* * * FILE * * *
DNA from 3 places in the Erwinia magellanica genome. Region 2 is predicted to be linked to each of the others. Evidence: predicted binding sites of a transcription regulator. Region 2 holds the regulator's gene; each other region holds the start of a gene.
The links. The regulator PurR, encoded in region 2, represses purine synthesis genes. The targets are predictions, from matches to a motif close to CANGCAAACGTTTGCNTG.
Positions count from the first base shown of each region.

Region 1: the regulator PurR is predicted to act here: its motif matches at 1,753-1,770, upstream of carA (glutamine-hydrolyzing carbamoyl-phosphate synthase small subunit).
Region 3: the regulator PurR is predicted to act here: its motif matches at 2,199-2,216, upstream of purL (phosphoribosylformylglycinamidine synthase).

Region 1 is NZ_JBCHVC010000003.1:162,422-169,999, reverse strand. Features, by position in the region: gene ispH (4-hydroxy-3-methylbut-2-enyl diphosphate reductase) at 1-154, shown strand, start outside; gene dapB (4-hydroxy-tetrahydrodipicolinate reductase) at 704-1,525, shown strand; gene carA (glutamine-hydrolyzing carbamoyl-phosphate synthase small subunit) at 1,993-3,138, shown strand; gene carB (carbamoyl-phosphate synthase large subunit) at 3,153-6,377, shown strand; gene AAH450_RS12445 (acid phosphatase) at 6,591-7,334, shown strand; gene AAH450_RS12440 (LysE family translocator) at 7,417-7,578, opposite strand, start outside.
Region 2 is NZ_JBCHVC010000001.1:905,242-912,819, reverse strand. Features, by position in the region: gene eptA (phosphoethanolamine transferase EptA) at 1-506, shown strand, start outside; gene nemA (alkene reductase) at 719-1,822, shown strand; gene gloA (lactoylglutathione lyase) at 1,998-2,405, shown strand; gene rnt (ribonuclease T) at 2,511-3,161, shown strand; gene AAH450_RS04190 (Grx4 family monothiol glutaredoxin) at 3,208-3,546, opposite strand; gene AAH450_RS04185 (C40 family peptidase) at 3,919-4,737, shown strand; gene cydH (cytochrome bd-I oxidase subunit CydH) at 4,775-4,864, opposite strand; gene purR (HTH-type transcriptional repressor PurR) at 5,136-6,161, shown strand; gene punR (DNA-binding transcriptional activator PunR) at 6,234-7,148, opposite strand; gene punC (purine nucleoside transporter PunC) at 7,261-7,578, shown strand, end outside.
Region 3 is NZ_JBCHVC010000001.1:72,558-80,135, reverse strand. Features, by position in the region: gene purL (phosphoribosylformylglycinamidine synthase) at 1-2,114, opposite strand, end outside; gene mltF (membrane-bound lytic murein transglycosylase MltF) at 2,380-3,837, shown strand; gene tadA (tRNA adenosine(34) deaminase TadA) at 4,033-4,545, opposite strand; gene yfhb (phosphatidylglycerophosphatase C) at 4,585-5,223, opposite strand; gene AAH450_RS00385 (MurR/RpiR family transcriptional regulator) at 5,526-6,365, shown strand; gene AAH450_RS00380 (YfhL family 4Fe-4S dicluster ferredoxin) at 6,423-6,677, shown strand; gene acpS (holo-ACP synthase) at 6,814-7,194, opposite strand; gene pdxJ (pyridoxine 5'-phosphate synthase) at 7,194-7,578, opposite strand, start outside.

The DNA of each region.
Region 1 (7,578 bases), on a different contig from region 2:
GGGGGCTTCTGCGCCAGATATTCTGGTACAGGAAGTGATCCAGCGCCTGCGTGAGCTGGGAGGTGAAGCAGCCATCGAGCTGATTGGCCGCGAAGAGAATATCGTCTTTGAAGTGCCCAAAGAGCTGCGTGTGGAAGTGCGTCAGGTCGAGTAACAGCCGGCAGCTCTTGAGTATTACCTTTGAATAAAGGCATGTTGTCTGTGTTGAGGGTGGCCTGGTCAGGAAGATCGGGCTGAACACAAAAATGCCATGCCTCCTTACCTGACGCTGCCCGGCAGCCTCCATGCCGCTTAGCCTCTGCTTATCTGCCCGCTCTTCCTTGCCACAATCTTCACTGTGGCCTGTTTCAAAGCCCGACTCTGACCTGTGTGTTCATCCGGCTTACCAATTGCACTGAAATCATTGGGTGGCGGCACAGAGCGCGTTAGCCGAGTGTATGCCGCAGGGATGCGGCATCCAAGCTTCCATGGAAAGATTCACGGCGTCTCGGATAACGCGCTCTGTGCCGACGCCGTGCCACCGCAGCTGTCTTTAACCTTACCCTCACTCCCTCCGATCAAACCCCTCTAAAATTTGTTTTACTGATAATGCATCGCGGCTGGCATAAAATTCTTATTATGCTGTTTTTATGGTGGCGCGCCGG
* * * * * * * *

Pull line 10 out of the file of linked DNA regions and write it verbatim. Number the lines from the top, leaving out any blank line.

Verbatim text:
Region 1 (7,578 bases), on a different contig from region 2: